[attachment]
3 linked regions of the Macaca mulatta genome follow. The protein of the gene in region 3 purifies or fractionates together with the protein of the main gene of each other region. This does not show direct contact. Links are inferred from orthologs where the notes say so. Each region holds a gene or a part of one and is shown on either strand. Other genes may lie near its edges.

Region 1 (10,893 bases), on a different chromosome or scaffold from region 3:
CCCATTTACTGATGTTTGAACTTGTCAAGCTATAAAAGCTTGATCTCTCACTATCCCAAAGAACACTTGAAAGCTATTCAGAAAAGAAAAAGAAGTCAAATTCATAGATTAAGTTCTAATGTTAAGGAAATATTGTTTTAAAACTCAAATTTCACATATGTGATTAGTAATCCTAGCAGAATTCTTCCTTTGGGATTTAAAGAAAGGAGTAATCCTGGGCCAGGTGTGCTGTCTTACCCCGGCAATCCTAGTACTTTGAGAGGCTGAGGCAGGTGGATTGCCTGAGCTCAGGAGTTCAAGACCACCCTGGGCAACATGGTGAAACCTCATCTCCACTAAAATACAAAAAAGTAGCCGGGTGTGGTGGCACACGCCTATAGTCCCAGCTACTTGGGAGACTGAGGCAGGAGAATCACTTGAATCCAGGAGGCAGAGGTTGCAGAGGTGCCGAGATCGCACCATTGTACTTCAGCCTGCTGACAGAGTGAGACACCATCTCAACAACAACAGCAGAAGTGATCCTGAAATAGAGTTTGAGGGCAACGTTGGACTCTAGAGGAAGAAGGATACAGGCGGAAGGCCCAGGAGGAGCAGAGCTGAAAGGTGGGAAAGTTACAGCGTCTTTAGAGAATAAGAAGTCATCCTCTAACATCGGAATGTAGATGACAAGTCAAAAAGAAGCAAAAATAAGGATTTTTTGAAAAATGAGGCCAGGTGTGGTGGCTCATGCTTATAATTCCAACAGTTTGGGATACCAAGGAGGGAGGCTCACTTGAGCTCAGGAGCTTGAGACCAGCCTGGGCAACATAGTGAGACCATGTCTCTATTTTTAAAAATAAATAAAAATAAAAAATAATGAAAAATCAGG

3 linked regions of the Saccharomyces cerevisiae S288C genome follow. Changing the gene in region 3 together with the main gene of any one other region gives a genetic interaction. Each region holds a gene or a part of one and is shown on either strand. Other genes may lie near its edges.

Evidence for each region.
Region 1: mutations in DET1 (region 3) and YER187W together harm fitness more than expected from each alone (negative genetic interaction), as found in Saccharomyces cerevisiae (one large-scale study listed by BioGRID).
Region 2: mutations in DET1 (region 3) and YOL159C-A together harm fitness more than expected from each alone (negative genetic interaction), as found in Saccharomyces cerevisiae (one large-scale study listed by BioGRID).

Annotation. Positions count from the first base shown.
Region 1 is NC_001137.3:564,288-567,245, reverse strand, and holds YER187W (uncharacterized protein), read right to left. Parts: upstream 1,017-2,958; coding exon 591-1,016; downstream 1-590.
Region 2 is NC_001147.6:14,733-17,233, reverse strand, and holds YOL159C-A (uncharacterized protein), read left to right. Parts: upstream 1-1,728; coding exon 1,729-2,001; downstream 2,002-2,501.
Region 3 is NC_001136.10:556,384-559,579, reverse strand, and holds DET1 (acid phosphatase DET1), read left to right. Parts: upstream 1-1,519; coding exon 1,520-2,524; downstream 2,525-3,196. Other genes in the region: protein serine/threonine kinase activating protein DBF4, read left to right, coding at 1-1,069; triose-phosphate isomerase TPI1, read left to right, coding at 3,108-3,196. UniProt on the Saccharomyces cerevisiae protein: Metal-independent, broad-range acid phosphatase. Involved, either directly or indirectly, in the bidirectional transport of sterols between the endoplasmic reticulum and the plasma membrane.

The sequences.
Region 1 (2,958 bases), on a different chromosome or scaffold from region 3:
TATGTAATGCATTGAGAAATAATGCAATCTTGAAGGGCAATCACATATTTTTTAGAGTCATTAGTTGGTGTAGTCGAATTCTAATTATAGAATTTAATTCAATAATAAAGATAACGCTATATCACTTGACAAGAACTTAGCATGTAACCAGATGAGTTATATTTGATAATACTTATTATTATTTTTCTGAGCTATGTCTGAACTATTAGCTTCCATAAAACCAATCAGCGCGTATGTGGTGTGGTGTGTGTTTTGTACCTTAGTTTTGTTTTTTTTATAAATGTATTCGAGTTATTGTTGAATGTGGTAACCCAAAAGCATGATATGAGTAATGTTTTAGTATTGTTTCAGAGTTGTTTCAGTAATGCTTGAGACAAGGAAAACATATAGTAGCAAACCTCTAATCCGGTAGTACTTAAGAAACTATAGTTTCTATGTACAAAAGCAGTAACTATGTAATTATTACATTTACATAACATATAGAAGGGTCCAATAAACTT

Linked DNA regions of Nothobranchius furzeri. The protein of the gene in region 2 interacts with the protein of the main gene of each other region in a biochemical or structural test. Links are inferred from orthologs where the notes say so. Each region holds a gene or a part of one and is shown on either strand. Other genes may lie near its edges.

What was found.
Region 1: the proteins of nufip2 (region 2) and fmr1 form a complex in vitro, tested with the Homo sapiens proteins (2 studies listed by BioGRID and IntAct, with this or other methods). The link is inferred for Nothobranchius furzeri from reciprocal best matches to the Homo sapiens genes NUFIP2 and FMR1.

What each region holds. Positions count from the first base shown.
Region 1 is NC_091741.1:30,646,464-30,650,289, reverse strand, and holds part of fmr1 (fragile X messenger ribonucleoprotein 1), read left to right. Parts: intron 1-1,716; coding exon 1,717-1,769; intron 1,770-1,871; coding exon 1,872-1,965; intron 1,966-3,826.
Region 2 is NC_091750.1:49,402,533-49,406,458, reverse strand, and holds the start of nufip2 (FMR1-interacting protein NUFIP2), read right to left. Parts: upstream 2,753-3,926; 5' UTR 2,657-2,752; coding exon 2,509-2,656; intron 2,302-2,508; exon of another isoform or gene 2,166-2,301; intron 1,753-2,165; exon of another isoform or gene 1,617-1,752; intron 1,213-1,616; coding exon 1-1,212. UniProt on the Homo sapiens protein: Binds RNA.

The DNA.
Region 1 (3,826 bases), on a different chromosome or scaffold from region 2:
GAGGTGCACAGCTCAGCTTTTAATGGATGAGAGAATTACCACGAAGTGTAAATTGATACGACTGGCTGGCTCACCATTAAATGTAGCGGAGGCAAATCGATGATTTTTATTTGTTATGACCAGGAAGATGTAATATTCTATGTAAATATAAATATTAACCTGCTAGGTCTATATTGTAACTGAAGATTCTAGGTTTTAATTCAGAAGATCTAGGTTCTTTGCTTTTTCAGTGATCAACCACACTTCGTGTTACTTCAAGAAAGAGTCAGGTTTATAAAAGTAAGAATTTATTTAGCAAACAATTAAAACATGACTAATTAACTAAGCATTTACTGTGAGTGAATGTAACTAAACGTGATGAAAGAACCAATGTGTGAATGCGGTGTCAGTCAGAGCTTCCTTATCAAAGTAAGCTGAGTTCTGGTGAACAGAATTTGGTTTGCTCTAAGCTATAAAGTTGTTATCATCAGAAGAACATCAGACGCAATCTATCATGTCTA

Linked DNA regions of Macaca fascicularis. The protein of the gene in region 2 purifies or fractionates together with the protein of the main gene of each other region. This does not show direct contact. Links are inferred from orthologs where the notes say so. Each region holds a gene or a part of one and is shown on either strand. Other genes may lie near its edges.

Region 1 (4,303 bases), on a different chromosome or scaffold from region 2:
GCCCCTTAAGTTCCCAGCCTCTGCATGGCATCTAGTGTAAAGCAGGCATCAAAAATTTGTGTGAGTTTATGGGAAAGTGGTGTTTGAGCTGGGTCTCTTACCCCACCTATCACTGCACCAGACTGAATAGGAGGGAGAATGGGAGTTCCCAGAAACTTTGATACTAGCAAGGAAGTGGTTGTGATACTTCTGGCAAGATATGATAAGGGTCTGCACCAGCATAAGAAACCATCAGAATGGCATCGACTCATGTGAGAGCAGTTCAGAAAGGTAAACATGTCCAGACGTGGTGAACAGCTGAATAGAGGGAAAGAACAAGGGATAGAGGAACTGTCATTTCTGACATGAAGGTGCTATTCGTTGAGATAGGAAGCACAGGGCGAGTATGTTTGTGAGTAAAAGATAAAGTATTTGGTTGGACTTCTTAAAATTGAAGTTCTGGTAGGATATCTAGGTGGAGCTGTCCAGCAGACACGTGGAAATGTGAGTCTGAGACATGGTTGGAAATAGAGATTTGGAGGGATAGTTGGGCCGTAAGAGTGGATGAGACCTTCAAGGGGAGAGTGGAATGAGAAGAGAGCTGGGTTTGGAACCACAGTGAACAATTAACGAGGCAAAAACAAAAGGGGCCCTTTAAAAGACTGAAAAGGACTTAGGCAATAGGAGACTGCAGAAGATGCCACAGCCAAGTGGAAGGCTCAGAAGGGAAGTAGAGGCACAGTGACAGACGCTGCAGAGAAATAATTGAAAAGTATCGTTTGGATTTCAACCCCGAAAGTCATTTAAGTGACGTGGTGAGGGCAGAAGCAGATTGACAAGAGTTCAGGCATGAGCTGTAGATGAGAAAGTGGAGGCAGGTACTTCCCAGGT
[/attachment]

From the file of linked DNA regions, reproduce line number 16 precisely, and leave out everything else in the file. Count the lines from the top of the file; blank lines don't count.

What was found.